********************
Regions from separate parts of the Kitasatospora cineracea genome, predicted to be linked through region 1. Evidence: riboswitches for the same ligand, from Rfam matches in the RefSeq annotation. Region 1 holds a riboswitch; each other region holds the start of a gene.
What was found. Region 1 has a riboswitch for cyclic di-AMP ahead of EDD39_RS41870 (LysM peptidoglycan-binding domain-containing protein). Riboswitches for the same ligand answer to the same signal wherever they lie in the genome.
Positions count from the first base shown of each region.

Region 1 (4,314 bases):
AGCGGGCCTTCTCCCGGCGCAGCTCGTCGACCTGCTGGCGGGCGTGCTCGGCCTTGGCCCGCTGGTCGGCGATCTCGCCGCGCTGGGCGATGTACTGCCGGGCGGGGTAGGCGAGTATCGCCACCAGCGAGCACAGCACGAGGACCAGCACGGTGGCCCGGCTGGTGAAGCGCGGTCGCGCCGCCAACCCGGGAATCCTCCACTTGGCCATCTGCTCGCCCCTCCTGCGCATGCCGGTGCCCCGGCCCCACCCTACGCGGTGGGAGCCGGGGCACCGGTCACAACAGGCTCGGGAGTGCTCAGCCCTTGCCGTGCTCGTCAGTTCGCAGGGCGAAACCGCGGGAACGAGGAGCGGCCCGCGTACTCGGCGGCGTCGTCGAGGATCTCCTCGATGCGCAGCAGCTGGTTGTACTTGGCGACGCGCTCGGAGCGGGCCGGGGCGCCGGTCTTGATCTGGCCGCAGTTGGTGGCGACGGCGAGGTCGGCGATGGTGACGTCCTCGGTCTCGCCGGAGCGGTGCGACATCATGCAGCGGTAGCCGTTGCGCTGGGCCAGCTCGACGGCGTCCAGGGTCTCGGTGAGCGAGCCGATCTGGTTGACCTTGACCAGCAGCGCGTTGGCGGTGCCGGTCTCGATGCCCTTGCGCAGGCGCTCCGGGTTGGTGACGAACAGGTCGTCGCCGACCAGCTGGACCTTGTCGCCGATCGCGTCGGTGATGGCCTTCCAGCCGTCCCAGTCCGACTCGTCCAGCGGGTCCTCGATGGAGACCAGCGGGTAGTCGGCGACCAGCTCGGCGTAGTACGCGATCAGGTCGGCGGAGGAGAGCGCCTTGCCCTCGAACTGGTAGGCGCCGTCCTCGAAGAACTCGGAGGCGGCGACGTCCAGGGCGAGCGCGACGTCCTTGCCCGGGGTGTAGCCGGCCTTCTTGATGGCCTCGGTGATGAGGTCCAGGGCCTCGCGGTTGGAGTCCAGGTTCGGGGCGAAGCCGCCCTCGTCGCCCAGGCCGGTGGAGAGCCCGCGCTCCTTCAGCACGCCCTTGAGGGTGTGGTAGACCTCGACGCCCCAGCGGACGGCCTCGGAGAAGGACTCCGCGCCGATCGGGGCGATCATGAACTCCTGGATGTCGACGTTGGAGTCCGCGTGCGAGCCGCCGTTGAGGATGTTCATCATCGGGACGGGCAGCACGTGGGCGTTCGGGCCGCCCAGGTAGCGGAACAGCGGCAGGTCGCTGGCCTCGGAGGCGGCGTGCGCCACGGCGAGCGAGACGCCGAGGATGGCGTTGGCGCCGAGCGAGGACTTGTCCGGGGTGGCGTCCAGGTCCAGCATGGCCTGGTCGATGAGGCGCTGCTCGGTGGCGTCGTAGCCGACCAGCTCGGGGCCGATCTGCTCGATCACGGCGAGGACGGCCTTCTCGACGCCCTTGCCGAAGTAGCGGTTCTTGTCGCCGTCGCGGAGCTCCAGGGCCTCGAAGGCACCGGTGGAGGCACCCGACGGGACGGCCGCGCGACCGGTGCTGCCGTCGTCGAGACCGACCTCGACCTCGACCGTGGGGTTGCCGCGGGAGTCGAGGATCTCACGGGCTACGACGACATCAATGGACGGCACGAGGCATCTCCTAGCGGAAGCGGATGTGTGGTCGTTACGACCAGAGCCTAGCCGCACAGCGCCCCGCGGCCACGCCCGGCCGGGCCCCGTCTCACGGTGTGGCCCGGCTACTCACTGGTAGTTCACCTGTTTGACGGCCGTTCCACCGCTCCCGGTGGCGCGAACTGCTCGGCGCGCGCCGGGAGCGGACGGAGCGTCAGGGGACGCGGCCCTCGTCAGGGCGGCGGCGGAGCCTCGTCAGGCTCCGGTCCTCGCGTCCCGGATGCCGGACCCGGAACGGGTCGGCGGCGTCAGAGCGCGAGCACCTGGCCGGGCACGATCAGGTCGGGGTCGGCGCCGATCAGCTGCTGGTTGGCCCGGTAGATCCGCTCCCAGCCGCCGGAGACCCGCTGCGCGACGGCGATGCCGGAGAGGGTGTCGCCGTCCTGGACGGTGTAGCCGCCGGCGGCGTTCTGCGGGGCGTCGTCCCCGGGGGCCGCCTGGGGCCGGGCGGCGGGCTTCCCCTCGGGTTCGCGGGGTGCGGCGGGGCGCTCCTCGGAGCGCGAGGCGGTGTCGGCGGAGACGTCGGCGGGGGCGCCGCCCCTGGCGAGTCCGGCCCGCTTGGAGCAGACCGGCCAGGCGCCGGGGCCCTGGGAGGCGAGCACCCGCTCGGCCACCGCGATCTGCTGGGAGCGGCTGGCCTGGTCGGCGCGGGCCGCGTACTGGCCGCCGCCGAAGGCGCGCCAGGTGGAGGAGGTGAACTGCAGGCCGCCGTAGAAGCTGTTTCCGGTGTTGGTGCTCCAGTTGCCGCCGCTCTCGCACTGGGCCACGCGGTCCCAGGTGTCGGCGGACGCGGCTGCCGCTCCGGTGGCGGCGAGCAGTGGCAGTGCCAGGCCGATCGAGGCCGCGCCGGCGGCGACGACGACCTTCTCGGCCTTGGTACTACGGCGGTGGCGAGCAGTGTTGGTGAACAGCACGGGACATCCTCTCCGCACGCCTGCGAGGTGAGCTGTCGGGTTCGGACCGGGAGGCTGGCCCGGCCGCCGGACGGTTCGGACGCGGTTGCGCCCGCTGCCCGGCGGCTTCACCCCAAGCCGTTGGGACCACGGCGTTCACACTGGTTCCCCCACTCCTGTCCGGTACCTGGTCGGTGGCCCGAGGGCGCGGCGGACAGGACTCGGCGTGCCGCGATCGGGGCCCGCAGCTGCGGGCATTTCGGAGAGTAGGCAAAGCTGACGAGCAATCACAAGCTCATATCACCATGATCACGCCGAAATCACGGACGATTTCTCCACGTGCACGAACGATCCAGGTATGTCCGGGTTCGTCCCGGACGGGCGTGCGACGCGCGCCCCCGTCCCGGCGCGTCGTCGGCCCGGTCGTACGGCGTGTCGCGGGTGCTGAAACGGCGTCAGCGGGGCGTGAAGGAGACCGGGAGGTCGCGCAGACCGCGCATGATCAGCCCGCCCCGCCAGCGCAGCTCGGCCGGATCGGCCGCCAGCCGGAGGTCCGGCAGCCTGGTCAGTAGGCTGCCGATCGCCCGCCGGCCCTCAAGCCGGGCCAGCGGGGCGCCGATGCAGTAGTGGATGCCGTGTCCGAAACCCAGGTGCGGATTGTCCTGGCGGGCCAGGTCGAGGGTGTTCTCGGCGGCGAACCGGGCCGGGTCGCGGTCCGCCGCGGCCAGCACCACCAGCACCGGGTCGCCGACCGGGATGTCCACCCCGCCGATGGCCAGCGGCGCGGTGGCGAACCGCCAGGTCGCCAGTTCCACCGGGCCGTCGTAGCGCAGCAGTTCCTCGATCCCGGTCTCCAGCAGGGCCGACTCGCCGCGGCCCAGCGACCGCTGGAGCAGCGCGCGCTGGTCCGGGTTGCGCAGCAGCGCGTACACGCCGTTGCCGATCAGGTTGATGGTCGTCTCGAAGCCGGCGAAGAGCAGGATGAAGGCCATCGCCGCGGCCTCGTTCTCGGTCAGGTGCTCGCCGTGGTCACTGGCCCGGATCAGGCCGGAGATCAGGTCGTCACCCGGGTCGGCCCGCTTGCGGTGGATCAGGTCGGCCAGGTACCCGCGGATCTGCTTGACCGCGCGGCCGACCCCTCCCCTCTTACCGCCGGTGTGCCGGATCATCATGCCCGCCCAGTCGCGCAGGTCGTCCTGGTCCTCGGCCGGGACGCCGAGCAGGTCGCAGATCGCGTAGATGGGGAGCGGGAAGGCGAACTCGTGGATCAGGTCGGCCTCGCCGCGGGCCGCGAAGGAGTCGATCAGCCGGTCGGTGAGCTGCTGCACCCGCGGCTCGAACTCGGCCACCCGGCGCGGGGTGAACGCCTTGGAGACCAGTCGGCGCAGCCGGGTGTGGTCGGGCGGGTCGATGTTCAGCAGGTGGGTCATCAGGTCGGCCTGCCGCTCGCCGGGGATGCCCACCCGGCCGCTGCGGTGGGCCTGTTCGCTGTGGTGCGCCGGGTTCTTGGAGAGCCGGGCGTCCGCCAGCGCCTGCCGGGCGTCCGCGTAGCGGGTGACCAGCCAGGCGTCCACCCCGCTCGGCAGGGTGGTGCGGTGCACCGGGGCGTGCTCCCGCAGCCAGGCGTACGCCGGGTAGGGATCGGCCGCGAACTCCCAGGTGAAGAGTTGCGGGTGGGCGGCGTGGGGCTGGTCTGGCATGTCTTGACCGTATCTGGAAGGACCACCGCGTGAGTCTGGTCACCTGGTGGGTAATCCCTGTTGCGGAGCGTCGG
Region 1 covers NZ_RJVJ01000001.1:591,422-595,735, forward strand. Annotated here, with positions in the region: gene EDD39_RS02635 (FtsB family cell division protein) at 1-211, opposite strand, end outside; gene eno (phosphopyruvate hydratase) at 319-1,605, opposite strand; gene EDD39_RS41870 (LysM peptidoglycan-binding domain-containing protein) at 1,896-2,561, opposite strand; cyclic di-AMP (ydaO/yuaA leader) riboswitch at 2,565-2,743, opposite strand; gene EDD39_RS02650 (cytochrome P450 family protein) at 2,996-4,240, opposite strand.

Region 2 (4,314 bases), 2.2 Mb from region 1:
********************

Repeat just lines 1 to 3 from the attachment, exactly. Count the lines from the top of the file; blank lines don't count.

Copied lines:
Regions from separate parts of the Kitasatospora cineracea genome, predicted to be linked through region 1. Evidence: riboswitches for the same ligand, from Rfam matches in the RefSeq annotation. Region 1 holds a riboswitch; each other region holds the start of a gene.
What was found. Region 1 has a riboswitch for cyclic di-AMP ahead of EDD39_RS41870 (LysM peptidoglycan-binding domain-containing protein). Riboswitches for the same ligand answer to the same signal wherever they lie in the genome.
Positions count from the first base shown of each region.